Power Writing 101: Tips and Tricks to Get You Taken Seriously!

Written by Dina Giolitto, Wordfeeder.com

In my ten years as an advertiser, I’ve encountered plenty of folks with a flair for writing. They were born having some idea of where to putrepparttar words withinrepparttar 105154 sentence, andrepparttar 105155 sentences withinrepparttar 105156 paragraph. They usually know what words to use – when to say ‘bloom’ instead of ‘grow,’ or ‘confused’ instead of ‘befuddled.’

But having a flair doesn’t make them an expert inrepparttar 105157 field.

I’m an expert ad copywriter. But I can’t write a journalistic piece to save my life. I have no experience in this area, and it’s just not my bag. So I happily leave this task torepparttar 105158 reporters. Likewise, a retailer, marketer or salesperson should leaverepparttar 105159 writing torepparttar 105160 writer. Yet they seldom do.

A copywriter is forever trying to explain why he inserted a word where he did, or why he chose one expression over another. Frequently, a client or employer takes a writer’s carefully constructed piece and turns it into a wordgarbage wasteland. An atrocity... of verbosity!

If you’re such an offender, shame on you! Let your writer dorepparttar 105161 job he or she was hired for: to make you look good. But if you insist on meddling withrepparttar 105162 marketing, critiquingrepparttar 105163 catalog and butcheringrepparttar 105164 brochure, you may as well learn how to do it right. Masterrepparttar 105165 secret to writing that packs a punch and makes people view you as a credible source. Learnrepparttar 105166 tricks ofrepparttar 105167 trade that will get you taken seriously!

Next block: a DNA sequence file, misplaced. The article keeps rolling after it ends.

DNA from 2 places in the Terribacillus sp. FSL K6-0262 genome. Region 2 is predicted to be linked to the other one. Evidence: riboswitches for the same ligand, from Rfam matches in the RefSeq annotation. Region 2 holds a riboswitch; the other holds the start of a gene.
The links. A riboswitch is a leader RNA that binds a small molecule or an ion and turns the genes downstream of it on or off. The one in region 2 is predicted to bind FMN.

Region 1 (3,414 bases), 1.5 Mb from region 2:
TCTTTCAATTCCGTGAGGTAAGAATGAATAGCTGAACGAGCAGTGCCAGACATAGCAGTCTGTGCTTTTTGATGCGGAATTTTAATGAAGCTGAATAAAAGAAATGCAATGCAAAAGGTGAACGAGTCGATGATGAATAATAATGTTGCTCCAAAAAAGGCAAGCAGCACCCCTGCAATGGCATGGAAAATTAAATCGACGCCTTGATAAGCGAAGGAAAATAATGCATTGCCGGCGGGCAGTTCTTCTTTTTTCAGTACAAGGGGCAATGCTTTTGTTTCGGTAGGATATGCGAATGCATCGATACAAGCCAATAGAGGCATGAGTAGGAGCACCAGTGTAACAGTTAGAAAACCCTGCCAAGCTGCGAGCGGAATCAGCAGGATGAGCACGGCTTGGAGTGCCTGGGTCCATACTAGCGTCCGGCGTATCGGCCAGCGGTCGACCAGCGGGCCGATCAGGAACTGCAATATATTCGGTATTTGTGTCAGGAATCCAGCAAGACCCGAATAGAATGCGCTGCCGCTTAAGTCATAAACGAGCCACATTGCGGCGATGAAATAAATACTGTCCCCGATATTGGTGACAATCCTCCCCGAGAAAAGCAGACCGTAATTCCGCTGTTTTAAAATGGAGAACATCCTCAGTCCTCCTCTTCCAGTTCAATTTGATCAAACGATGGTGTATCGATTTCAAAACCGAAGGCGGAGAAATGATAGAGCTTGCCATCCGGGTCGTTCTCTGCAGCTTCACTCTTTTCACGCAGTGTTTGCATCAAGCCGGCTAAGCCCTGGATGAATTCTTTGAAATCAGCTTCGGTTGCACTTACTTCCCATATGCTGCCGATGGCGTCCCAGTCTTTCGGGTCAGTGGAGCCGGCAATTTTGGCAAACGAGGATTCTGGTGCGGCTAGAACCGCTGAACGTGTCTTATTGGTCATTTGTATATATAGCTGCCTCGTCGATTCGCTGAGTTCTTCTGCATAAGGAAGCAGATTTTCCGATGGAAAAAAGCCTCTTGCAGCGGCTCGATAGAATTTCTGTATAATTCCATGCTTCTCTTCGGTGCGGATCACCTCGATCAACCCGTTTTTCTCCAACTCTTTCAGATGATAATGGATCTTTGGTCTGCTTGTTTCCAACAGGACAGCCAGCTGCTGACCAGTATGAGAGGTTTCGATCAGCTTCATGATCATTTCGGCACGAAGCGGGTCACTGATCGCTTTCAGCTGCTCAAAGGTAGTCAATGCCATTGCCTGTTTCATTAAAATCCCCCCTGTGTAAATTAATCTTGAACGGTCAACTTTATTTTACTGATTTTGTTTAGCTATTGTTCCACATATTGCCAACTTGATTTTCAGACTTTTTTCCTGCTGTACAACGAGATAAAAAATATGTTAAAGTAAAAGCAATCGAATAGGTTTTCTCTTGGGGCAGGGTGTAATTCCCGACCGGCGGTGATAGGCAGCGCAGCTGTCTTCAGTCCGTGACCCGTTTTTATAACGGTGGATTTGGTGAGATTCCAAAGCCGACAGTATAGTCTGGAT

Use concrete examples to prove your point. Repeating an idea in different words leaves your writing flat and empty. "We’re great! We’re so awesome! You won’t believe how cool we are!" Why are you cool? Did you help a billion people save money last year? Did you rescue an endangered species from extinction? If you can’t back your claim with solid evidence, no one will believe what you say. Be specific! “I’m thinking of you” might win brownie points, but “I’m thinking of you in that little black dress you wore last weekend”—now that’ll actually get you somewhere!

Resistrepparttar 105168 temptation to cheer for yourself. You’re good, and you know it. But if you must crow about it while doing your peacock strut, tell it to your mother because no one else cares. The world’s consumers aren’t interested in what you can do. They’re interested in what you can do for them.

Don’t pepper your writing with bad puns and kitschy wordplay. This is a weakness of mine. Puns come to me atrepparttar 105169 strangest times... inrepparttar 105170 shower, while I’m driving, as I’m trying to fall asleep. I want to paintrepparttar 105171 world with my puns, but alas, this is not appropriate! No one wants to click on their financial advisor’s website and see him raving to everyone inrepparttar 105172 free world that he’s “so money, baby!” Puns are fun, butrepparttar 105173 true meaning of a well-turned phrase is one that’s used atrepparttar 105174 right time and inrepparttar 105175 right context.